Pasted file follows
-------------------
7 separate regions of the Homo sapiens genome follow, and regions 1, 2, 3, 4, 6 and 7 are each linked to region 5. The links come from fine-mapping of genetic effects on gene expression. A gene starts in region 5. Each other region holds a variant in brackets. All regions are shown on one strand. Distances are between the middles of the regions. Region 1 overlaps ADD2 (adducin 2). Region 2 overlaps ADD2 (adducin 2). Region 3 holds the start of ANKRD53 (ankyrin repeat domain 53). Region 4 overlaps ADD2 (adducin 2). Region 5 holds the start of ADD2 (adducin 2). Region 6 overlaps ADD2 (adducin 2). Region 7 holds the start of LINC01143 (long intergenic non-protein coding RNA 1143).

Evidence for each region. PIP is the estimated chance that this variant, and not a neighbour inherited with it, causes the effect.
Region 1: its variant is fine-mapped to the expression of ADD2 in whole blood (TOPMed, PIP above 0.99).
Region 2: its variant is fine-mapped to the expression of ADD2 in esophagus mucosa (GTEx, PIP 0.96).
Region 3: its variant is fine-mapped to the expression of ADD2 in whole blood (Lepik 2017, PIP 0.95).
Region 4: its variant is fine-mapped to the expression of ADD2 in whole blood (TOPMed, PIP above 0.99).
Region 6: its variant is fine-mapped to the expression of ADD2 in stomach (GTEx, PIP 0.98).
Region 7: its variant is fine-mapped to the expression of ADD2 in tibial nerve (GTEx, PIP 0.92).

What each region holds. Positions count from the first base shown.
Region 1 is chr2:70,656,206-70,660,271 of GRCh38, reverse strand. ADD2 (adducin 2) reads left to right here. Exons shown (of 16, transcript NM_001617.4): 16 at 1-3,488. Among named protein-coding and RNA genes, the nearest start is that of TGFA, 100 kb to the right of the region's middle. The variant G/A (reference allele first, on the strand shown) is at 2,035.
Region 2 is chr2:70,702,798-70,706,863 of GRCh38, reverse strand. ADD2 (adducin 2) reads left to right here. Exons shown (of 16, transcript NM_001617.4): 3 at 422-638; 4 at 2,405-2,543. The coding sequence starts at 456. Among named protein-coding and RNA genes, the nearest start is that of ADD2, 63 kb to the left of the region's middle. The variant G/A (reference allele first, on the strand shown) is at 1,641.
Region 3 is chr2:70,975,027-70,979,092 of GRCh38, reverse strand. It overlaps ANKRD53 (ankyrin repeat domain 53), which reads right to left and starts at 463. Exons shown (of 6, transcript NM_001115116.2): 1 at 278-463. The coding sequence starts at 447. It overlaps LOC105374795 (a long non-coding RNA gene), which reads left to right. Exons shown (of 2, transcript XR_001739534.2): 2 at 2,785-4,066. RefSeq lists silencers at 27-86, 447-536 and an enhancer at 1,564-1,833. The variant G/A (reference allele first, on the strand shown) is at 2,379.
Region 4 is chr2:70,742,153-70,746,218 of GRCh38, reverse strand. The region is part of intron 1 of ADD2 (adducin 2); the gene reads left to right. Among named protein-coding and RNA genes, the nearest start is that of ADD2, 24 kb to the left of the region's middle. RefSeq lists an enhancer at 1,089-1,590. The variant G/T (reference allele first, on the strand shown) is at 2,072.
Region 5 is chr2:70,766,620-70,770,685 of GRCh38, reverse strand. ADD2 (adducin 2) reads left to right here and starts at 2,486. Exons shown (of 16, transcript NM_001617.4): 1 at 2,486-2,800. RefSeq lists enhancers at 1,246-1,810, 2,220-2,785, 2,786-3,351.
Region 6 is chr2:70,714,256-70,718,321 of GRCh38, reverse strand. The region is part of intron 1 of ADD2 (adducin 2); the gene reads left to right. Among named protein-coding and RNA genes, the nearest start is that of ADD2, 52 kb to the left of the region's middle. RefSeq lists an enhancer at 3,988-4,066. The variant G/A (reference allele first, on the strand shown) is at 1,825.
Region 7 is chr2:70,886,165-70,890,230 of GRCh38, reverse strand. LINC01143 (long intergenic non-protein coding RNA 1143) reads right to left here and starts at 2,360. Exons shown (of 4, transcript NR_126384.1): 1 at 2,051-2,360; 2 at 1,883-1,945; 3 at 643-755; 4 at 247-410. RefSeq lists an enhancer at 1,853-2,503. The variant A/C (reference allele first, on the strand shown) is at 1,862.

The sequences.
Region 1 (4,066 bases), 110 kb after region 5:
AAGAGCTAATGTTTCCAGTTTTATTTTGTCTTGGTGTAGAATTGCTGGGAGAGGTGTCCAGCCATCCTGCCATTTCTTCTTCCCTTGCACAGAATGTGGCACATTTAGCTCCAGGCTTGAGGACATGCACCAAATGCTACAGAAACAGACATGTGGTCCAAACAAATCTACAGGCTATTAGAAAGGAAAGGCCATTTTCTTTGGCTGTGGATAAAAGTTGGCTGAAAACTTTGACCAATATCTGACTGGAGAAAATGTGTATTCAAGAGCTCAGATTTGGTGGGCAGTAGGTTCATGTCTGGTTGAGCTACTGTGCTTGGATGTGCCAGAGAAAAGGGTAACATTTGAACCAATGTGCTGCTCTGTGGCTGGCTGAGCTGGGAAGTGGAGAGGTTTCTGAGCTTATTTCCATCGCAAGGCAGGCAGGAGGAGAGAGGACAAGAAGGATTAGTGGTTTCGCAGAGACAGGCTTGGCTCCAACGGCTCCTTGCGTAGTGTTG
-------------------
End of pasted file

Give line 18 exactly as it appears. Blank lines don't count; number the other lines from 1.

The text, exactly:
Region 1 (4,066 bases), 110 kb after region 5: